B-Man leans forward and whispers in my ear, "When we were writing '-ay' words on our spelling boards today, someone wrote 'gay' and circled it as their favorite word. But someone else said 'gay' was a bad word. But it isn't, right?"
It's taken more than three decades for families like mine to be recognized. Thirty years ago, I was at an age where I was pretty certain that I was gay, but at the time, I never could have predicted that I would one day be among 3 million parents in our country who are LGBT.
Typically, part of the experience of being "in the closet" for any length of time is a fear of losing or becoming estranged from family. But it can also involve a fear of not having a family of one's own in the future too. This was one of my biggest concerns growing up gay.
"Are you a gay parent?" asked the stranger. Without a second's thought, I responded, "Yes! My 8-year-old son is gay." It wasn't until later that I realized that that wasn't what he was asking. He was asking whether I am a gay person who has kids. But that experience made me think about another.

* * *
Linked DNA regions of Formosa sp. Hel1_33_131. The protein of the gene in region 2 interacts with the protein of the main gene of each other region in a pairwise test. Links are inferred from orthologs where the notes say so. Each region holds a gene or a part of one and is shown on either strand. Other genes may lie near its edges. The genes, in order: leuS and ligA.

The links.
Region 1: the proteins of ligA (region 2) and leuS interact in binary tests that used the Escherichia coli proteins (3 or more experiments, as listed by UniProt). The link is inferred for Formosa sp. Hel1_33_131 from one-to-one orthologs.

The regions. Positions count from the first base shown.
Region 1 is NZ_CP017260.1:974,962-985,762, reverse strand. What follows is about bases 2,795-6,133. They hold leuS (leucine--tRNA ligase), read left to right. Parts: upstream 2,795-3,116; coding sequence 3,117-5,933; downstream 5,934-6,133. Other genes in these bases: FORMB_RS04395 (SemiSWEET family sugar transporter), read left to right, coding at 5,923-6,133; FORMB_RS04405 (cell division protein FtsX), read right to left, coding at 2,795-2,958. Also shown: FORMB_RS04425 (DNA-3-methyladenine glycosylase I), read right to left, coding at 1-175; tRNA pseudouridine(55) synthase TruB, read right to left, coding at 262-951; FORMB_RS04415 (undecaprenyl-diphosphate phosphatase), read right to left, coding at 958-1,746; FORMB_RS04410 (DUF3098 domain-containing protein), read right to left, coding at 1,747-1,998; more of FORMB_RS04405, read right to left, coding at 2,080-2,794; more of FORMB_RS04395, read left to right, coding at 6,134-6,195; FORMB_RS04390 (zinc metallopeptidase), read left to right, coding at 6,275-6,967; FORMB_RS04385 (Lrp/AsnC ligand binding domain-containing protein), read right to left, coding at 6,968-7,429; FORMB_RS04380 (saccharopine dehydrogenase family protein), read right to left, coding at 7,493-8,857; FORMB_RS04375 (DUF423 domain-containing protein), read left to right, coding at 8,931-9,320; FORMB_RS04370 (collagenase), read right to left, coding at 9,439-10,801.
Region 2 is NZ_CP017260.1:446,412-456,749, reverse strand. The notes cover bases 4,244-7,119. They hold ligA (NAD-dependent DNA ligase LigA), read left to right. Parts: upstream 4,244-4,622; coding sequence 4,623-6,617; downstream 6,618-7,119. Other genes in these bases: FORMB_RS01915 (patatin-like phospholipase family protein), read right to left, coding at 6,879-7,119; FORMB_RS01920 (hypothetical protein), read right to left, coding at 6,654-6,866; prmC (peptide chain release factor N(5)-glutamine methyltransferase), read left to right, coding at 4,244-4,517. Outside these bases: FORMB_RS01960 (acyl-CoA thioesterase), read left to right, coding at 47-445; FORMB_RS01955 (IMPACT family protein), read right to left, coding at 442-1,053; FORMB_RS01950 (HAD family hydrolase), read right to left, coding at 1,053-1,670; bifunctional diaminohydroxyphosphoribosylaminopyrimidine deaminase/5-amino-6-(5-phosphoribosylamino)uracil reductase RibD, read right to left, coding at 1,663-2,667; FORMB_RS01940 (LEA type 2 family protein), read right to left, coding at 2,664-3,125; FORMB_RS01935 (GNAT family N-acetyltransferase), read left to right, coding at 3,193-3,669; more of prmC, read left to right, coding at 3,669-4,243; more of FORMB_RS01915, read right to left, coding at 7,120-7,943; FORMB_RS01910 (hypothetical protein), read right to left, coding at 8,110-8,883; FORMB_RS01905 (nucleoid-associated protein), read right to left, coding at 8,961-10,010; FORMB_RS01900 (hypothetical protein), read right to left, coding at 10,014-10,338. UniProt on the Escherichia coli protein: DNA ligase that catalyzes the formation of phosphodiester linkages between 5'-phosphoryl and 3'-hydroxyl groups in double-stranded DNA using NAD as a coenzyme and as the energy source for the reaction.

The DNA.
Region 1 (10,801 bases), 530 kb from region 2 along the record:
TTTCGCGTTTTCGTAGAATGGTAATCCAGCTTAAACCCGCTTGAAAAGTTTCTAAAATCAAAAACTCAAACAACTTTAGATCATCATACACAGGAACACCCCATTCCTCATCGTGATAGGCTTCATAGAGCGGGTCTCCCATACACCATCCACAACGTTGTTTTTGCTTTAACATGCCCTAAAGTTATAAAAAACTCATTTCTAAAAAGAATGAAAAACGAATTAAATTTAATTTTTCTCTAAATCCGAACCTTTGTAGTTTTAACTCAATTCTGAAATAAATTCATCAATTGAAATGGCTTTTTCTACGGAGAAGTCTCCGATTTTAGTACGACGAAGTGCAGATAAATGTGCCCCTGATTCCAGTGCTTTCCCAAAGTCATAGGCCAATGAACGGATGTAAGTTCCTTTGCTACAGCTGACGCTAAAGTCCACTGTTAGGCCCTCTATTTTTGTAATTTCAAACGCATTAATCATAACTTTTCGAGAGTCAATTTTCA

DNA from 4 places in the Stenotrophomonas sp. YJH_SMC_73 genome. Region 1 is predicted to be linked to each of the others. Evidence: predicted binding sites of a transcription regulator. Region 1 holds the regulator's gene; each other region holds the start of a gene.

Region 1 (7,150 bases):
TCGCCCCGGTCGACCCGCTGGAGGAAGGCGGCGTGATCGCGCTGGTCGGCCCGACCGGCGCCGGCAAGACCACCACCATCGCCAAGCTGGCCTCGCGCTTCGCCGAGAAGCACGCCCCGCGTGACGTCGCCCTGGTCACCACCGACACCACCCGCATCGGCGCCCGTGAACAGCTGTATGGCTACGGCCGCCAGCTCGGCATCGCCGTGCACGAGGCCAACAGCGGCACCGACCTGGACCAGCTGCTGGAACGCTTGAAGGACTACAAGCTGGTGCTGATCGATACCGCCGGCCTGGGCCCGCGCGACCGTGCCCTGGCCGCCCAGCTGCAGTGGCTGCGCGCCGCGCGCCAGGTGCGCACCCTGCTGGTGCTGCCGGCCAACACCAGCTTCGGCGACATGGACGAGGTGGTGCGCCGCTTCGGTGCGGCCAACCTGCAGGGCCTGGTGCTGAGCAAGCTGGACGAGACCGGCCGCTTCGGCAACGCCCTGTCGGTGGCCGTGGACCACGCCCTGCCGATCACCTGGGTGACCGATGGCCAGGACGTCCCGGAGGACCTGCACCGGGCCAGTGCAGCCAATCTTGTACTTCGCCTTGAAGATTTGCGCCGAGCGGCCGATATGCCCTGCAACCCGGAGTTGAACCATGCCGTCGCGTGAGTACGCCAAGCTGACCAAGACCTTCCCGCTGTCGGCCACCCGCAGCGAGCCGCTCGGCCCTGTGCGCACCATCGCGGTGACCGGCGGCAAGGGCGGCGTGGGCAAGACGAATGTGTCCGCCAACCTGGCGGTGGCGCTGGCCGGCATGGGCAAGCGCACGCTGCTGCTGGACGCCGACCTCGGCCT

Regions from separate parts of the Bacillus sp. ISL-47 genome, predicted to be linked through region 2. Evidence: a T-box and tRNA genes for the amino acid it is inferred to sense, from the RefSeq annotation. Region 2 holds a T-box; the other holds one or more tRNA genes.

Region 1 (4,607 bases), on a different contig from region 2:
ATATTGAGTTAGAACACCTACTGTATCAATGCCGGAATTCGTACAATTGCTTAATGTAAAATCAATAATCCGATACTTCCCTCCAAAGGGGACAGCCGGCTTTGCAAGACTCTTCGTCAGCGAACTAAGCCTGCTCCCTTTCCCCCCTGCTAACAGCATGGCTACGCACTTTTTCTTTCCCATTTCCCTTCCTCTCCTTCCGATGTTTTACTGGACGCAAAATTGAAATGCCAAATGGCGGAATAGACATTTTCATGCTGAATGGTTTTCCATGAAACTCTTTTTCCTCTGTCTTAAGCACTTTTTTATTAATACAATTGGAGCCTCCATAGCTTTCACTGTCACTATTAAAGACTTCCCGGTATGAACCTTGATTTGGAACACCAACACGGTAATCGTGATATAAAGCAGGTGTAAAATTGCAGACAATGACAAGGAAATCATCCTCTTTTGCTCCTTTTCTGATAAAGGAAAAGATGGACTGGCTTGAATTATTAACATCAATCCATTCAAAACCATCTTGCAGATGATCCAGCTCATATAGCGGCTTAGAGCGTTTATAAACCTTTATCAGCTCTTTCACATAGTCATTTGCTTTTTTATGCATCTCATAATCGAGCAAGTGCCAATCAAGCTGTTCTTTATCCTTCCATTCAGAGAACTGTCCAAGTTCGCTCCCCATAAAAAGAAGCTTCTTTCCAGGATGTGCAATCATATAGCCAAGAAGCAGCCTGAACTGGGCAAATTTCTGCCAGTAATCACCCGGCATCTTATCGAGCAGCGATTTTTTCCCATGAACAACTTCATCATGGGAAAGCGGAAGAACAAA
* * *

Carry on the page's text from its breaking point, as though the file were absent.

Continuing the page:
"You can't let them adopt. They're a bad influence and, you know, the kids will turn out just like them." An otherwise progressive and educated person I know once said that. "Them," in that statement, meant LGBT people.
There are so many people and organizations in the world who regularly proclaim LGBT families to be less than. The natural reaction to that hatred is our own proclamations that we are PERFECT! Our kids are PERFECT! Our family's PERFECTION puts your straight mediocrity to shame!